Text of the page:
TERM I: Christian Philosophy

“For peace to reign on Earth, humans must evolve into new beings who have learned to see the whole first.
Immanuel Kant (b. 1724 + 1804)

The Module on Christian Philosophy is a brief Introduction to the subject of Philosophical and critical thinking, from a Christian perspective. It aims primarily to introduce you to the foundations which will make your life easier when reading Theology.

Your readings will start with a simple question… “Why Philosophy?”, and then introduce you to a central theme… “Faith and Philosophy”.

The second part of this Module covers a brief History of Western Philosophy, beginning with the Pre-Socratics, the Golden Age of Greek Philosophy, touching on Plato and Aristotle and their contribution to Western Thought, followed by Medieval Synthesis with St. Augustine and Abelard, the Renaissance and Reformation.

The third part introduces you to the Early Modern Philosophy of Bacon through to Leibniz, progressing to Hume through to Friedrich Schleiermacher, and the Romantic Period up to Gadamer.

The fourth and final part in this Module will cover Modern Christian Philosophy, Epistemology and ending with Reformational Modern Philosophy.


There is no “test” at the end of this Module, however we do recommend two essential books at University undergraduate level, which nevertheless are accessible and read well.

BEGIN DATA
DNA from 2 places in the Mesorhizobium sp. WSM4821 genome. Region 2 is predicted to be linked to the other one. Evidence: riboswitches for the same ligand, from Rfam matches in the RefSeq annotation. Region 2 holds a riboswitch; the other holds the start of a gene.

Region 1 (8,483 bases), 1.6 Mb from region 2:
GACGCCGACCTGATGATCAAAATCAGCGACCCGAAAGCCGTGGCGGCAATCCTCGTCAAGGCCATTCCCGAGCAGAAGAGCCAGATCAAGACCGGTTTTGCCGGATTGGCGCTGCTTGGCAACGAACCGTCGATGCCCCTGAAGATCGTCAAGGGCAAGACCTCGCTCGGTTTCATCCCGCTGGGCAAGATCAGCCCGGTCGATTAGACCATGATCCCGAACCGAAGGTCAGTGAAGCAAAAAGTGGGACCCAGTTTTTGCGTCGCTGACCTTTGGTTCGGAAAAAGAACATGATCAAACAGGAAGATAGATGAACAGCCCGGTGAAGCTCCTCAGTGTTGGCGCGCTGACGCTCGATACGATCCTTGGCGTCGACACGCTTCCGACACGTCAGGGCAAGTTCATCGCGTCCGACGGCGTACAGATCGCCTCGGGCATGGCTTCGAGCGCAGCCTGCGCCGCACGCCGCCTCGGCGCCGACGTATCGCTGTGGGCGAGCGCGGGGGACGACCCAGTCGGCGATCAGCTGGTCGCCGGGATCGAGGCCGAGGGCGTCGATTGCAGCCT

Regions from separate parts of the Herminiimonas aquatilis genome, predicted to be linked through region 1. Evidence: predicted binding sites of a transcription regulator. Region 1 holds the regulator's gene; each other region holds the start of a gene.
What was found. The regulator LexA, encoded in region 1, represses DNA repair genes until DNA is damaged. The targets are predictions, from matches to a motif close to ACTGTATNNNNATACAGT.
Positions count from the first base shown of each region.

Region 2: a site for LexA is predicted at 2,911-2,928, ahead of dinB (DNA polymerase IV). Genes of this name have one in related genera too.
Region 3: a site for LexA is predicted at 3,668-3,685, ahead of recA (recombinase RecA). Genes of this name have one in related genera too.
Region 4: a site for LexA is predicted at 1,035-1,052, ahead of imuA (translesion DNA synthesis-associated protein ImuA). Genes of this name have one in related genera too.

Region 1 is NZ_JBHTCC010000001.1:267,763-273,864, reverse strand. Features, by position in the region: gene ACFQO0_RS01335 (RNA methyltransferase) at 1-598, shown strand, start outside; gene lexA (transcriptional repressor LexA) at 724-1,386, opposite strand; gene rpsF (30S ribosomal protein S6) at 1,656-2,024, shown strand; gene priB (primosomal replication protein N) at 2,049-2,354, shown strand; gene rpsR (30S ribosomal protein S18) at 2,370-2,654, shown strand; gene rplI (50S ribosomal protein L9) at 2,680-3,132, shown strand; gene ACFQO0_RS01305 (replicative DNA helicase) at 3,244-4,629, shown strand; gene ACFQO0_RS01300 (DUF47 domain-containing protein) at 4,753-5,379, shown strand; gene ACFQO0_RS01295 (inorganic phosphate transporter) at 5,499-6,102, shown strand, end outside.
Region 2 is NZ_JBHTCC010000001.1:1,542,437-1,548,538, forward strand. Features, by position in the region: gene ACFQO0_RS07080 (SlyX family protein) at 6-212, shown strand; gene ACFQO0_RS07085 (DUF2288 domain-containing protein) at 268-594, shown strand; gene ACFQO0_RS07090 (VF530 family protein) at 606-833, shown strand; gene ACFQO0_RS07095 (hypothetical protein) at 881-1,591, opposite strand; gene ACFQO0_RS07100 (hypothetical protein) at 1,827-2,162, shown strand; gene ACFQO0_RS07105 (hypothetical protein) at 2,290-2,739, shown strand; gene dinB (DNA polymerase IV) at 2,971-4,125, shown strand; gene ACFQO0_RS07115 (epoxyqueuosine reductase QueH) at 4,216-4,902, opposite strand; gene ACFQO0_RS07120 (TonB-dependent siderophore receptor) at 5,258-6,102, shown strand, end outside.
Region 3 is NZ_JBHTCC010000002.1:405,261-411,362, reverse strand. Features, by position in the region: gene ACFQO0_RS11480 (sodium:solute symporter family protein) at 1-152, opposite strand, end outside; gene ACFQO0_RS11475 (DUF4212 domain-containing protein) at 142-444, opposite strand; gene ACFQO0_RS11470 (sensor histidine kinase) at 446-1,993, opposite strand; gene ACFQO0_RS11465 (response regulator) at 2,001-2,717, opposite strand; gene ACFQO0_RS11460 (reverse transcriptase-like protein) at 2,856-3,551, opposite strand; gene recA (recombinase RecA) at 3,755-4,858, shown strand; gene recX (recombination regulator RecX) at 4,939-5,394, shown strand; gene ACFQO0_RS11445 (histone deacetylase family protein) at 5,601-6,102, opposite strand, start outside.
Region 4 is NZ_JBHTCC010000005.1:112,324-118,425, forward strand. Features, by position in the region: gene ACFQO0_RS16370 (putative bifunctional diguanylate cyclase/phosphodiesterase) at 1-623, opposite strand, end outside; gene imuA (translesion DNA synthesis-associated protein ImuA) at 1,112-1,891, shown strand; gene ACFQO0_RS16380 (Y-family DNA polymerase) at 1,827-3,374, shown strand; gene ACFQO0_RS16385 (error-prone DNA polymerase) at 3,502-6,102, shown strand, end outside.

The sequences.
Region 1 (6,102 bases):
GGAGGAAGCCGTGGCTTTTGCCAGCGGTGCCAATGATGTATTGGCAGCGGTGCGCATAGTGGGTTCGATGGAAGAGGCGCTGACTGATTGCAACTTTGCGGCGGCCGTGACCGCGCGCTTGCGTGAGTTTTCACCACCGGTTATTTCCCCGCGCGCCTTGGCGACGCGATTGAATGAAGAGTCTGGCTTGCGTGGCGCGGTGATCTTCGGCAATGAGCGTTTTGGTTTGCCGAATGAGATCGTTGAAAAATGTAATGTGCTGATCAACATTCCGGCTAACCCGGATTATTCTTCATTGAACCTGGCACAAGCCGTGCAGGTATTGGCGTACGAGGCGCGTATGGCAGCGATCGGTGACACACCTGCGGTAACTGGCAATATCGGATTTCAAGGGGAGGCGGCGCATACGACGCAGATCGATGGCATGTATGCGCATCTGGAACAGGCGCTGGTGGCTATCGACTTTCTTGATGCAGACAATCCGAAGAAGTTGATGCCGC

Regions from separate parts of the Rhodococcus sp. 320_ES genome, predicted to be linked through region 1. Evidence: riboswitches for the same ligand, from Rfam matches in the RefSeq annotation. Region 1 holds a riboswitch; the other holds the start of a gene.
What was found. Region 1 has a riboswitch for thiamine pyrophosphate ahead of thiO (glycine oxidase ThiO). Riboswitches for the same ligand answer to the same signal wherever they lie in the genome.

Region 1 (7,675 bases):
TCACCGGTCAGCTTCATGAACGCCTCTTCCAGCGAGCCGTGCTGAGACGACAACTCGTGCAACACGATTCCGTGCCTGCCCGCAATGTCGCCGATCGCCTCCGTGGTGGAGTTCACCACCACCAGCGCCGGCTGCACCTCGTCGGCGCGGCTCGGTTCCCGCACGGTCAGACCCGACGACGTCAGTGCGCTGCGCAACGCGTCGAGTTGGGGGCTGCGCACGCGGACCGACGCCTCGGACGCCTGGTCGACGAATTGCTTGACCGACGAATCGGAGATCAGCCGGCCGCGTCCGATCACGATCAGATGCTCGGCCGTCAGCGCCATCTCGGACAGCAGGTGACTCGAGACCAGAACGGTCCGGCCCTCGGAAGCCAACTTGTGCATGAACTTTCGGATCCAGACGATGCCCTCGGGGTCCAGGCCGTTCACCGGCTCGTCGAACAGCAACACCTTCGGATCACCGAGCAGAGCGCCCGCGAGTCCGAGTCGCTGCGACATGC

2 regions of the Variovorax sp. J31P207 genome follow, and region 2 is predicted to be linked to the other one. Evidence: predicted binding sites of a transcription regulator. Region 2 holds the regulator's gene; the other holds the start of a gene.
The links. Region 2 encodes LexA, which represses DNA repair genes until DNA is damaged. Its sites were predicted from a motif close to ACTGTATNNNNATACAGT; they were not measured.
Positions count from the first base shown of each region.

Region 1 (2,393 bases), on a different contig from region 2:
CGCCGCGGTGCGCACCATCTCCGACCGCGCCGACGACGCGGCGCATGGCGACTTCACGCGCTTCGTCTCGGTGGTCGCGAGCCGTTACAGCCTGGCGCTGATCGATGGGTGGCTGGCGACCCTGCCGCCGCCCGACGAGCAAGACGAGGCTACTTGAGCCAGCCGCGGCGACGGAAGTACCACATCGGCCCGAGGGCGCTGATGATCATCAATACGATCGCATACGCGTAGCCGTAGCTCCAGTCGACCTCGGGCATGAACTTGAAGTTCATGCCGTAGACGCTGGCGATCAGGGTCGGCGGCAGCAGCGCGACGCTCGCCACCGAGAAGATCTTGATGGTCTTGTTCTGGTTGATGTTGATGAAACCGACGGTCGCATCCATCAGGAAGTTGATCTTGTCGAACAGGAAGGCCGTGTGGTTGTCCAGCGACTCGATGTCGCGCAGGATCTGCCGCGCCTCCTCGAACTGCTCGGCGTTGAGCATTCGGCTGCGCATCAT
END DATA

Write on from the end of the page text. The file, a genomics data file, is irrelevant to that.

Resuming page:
The first, “Christian Philosophy: A Systematic And Narrative Introduction”, by Prof. Craig G. Bartholomew (Director of the Kirby Laing Institute for Christian Ethics and former Senior Research Fellow at the University of Gloucestershire) and Dr. Michael W. Goheen (Professor of Missional Theology Director of Theological Education, Missional Training Center—Phoenix).

The second book, “A Philosophy of the Christian Religion For the Twenty-first Century,” by Prof. Nancey Murphy [Professor of Christian Philosophy at Fuller Theological Seminary, Pasadena, California; Ph.D. from University of California, Berkeley (philosophy of science) and a Th.D. from the Graduate Theological Union (theology).]


Because Philosophy is a flexible fast-track Module[1], you are welcome to read both books and consult them, as well as other sources, to write your Essay. The Seminary will announce the subject for the Philosophy Module Completion Essay, well in advance, each year.

Your Essay must have a minimum of two A4 pages (roughly 1000 words) and a maximum of five A4 pages (roughly 2500 words).

You complete the Module by submitting your Essay. There is plenty of subjective matter in any Essay, let alone Philosophy, so there is no formal pass rate, but rather an overall evaluation of your commitment to read the books and write an Essay.

[1] A flexible fast-track Module is the name the Seminary gives to any group of study which seminarians are free to do at any time during their Term. You may choose to do one such Module gradually over a period of several months, just dedicating a few hours on a Saturday or Sunday, rather than wait for the Module to come up in the normal linear sequence as outlined in the Syllabus. However, you cannot defer the Module for the next Term. It must be completed in your First Term.

Create your website with WordPress.com
Get started
%d bloggers like this: